People, Environment

Indonesia Wildfires Causing SE Asia Haze

Indonesia Wildfires Causing SE Asia HazeIndonesia Wildfires Causing SE Asia Haze

The forest fires blanketing Malaysia, Singapore and large parts of Indonesia in choking haze are on track to become among the worst on record, NASA warns.

The region has suffered for years from annual bouts of smog caused by slash-and-burn farming on the Indonesian islands of Sumatra and Kalimantan.

An El Nino weather system has made conditions drier than usual in Indonesia, but authorities are hoping much-needed rains will arrive within a month to douse the blazes, Australian broadcaster ABC reported.

Scientists predict the current outbreak could surpass 1997 levels when out-of-control forest fires sent pollution soaring to record highs in an environmental disaster that cost an estimated $9 billion.

If the forecasted dry conditions extend, the region could be enveloped in an even denser smog.

“Conditions in Singapore and southeastern Sumatra are tracking close to 1997,” said Robert Field, a Columbia University scientist based at NASA’s Goddard Institute for Space Studies.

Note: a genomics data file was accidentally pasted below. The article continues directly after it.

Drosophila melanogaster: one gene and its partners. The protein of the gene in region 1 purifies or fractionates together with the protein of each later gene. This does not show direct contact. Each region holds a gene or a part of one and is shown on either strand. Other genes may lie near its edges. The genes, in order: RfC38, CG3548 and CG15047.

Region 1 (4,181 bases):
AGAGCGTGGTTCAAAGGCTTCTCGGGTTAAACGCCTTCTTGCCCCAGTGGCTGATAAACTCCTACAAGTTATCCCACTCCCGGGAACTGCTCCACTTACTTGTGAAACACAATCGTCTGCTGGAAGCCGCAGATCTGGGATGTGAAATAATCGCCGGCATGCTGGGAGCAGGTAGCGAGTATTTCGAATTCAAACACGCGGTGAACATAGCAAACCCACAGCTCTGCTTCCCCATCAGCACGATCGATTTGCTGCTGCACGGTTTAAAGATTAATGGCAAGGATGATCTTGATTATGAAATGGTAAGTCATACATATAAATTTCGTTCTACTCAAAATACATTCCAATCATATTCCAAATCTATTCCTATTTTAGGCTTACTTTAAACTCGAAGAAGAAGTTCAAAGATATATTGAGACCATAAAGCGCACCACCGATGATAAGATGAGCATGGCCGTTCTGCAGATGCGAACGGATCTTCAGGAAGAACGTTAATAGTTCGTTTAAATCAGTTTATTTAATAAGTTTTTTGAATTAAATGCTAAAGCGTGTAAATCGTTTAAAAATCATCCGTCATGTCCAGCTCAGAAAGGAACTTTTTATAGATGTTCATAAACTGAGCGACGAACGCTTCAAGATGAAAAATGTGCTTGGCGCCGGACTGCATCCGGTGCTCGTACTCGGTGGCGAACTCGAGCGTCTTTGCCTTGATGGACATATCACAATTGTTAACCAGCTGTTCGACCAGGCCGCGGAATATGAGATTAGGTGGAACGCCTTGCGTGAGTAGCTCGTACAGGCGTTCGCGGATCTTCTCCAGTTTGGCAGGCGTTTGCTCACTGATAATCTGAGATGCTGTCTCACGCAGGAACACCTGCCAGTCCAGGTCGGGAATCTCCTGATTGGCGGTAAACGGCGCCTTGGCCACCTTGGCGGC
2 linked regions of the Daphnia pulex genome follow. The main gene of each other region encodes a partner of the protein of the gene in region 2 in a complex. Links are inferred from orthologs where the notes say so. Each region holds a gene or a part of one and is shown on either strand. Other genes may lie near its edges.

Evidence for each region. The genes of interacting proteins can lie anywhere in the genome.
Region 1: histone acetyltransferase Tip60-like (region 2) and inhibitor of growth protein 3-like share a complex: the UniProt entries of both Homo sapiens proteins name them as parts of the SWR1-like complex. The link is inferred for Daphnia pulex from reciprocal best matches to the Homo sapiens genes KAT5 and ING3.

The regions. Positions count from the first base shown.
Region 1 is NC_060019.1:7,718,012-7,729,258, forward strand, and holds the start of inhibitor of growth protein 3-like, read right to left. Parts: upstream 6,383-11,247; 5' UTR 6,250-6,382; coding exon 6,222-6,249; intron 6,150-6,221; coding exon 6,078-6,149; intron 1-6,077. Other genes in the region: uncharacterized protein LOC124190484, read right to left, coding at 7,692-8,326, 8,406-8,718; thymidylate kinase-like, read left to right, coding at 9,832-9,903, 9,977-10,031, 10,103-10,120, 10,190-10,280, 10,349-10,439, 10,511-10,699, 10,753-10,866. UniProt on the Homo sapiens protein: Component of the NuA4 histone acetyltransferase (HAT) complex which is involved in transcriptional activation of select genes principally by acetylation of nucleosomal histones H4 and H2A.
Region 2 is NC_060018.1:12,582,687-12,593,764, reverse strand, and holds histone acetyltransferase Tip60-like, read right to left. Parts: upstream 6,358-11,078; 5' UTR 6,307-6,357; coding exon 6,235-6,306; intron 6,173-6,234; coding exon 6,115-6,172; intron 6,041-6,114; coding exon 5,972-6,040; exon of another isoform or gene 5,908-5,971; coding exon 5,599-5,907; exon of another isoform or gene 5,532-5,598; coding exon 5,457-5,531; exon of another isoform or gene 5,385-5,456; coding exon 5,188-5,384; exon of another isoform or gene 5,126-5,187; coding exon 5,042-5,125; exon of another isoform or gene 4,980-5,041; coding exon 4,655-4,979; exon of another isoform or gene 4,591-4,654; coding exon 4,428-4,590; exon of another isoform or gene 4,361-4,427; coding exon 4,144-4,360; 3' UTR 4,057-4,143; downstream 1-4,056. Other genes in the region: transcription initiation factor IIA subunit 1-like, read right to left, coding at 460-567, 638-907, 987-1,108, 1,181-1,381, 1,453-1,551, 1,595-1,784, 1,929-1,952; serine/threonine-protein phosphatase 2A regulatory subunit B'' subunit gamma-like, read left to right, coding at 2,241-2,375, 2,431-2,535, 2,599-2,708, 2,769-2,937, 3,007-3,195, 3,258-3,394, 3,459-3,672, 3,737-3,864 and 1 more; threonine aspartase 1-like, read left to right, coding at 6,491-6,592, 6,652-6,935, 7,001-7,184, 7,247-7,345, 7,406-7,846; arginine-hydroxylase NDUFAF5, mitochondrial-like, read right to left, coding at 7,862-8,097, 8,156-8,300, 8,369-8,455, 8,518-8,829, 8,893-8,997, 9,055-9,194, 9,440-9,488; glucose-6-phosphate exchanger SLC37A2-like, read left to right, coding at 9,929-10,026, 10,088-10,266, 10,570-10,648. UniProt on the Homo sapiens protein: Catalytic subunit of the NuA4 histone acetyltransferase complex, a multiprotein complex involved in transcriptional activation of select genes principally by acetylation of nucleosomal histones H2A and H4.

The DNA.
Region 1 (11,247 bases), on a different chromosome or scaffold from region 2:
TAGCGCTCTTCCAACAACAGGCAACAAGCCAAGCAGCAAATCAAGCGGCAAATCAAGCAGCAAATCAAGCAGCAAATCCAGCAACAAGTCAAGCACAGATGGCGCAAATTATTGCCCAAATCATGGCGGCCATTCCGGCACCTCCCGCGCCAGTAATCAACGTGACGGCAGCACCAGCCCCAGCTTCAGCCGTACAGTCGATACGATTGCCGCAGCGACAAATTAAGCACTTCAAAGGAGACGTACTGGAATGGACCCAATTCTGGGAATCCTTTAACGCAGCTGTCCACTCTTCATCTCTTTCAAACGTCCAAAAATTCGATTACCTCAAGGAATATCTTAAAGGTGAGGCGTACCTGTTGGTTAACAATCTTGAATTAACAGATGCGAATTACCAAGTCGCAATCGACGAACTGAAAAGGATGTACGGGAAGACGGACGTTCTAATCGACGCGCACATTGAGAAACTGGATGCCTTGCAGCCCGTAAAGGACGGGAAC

“If the forecasts for a longer dry season hold, this suggests 2015 will rank among the most severe events on record.”

This year’s smog crisis has seen flights grounded, schools closed and tens of thousands of people seek medical treatment for respiratory problems.

Indonesia is receiving heated criticism from neighbors for not doing enough to address the problem, even as its environment ministry said it is taking legal action against four companies and investigating about 200 more.

Jakarta has also deployed more than 20,000 personnel to fight the fires through water-bombing and chemically-induced rainfall.

The NASA-linked Global Fire Emissions Database has estimated around 600 million tons of greenhouse gases have been released as a result of this year’s fires, roughly equivalent to Germany’s entire annual output.